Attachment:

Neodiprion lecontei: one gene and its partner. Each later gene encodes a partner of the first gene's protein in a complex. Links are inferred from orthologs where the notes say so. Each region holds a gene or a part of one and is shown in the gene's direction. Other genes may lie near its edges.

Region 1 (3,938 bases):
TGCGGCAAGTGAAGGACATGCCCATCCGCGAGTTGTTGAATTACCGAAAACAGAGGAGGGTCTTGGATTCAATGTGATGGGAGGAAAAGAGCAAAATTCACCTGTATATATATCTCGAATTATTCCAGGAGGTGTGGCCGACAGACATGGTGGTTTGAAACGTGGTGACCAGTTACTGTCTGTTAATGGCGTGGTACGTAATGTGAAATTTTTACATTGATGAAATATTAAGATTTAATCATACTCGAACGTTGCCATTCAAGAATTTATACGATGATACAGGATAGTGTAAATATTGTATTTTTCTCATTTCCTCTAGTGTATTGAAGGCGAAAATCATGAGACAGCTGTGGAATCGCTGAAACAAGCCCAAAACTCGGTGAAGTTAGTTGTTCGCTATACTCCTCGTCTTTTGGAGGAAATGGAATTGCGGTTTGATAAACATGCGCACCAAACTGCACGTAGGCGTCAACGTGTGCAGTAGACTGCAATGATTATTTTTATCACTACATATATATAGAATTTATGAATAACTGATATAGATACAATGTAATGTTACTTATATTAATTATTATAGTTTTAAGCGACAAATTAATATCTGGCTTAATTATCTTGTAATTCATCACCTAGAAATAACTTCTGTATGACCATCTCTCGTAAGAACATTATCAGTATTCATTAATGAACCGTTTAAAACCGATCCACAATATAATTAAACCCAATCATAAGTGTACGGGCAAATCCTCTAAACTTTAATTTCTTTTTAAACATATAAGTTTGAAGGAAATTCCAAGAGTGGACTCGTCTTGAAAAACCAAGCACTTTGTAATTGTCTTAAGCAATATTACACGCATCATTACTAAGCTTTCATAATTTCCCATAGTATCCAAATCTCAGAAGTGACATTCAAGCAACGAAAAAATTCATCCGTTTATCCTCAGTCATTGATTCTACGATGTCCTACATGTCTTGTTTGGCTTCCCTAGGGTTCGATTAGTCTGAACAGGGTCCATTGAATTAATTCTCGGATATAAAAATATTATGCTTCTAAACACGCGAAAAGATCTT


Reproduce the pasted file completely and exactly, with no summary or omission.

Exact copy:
Neodiprion lecontei: one gene and its partner. Each later gene encodes a partner of the first gene's protein in a complex. Links are inferred from orthologs where the notes say so. Each region holds a gene or a part of one and is shown in the gene's direction. Other genes may lie near its edges.

Region 1 (3,938 bases):
TGCGGCAAGTGAAGGACATGCCCATCCGCGAGTTGTTGAATTACCGAAAACAGAGGAGGGTCTTGGATTCAATGTGATGGGAGGAAAAGAGCAAAATTCACCTGTATATATATCTCGAATTATTCCAGGAGGTGTGGCCGACAGACATGGTGGTTTGAAACGTGGTGACCAGTTACTGTCTGTTAATGGCGTGGTACGTAATGTGAAATTTTTACATTGATGAAATATTAAGATTTAATCATACTCGAACGTTGCCATTCAAGAATTTATACGATGATACAGGATAGTGTAAATATTGTATTTTTCTCATTTCCTCTAGTGTATTGAAGGCGAAAATCATGAGACAGCTGTGGAATCGCTGAAACAAGCCCAAAACTCGGTGAAGTTAGTTGTTCGCTATACTCCTCGTCTTTTGGAGGAAATGGAATTGCGGTTTGATAAACATGCGCACCAAACTGCACGTAGGCGTCAACGTGTGCAGTAGACTGCAATGATTATTTTTATCACTACATATATATAGAATTTATGAATAACTGATATAGATACAATGTAATGTTACTTATATTAATTATTATAGTTTTAAGCGACAAATTAATATCTGGCTTAATTATCTTGTAATTCATCACCTAGAAATAACTTCTGTATGACCATCTCTCGTAAGAACATTATCAGTATTCATTAATGAACCGTTTAAAACCGATCCACAATATAATTAAACCCAATCATAAGTGTACGGGCAAATCCTCTAAACTTTAATTTCTTTTTAAACATATAAGTTTGAAGGAAATTCCAAGAGTGGACTCGTCTTGAAAAACCAAGCACTTTGTAATTGTCTTAAGCAATATTACACGCATCATTACTAAGCTTTCATAATTTCCCATAGTATCCAAATCTCAGAAGTGACATTCAAGCAACGAAAAAATTCATCCGTTTATCCTCAGTCATTGATTCTACGATGTCCTACATGTCTTGTTTGGCTTCCCTAGGGTTCGATTAGTCTGAACAGGGTCCATTGAATTAATTCTCGGATATAAAAATATTATGCTTCTAAACACGCGAAAAGATCTT